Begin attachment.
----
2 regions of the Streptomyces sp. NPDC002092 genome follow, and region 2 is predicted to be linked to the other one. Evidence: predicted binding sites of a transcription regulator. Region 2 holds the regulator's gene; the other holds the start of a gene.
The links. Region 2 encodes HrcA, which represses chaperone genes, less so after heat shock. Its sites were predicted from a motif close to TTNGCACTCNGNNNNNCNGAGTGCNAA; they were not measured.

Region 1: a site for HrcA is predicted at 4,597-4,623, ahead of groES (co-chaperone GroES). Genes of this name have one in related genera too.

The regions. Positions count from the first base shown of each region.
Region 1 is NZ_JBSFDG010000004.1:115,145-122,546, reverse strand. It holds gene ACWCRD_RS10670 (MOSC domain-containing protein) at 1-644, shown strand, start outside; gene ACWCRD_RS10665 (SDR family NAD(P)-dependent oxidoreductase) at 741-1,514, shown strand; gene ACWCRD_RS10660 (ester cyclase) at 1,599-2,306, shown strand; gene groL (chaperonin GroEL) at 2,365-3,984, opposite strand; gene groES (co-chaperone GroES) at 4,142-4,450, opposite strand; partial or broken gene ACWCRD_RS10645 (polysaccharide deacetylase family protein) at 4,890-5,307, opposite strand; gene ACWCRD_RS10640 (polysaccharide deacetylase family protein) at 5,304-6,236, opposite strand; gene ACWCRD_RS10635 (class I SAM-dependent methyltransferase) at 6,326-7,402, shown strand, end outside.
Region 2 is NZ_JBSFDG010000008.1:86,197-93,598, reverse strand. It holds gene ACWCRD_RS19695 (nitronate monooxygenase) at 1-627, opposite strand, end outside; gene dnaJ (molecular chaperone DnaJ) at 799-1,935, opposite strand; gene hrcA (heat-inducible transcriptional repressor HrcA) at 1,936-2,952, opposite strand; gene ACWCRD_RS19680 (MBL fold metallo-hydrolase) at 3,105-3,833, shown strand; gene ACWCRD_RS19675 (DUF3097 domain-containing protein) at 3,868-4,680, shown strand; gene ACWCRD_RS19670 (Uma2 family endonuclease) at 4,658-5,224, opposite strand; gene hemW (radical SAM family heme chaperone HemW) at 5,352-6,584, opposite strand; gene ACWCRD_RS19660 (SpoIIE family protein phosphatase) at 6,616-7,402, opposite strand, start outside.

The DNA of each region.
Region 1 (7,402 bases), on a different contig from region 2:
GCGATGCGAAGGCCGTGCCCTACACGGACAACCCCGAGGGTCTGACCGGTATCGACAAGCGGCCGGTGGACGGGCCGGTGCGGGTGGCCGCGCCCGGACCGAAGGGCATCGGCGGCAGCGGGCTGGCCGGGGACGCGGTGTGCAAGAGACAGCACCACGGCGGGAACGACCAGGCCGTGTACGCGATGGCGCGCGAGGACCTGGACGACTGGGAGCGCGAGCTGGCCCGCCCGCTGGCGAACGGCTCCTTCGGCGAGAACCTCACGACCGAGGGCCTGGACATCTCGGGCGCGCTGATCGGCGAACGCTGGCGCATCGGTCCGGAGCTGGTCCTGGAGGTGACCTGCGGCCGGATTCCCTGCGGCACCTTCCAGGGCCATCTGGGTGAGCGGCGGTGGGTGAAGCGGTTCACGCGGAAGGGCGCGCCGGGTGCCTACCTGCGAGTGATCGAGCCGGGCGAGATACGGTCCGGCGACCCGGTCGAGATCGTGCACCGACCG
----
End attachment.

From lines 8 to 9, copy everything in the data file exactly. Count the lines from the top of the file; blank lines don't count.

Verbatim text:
Region 1 (7,402 bases), on a different contig from region 2:
GCGATGCGAAGGCCGTGCCCTACACGGACAACCCCGAGGGTCTGACCGGTATCGACAAGCGGCCGGTGGACGGGCCGGTGCGGGTGGCCGCGCCCGGACCGAAGGGCATCGGCGGCAGCGGGCTGGCCGGGGACGCGGTGTGCAAGAGACAGCACCACGGCGGGAACGACCAGGCCGTGTACGCGATGGCGCGCGAGGACCTGGACGACTGGGAGCGCGAGCTGGCCCGCCCGCTGGCGAACGGCTCCTTCGGCGAGAACCTCACGACCGAGGGCCTGGACATCTCGGGCGCGCTGATCGGCGAACGCTGGCGCATCGGTCCGGAGCTGGTCCTGGAGGTGACCTGCGGCCGGATTCCCTGCGGCACCTTCCAGGGCCATCTGGGTGAGCGGCGGTGGGTGAAGCGGTTCACGCGGAAGGGCGCGCCGGGTGCCTACCTGCGAGTGATCGAGCCGGGCGAGATACGGTCCGGCGACCCGGTCGAGATCGTGCACCGACCG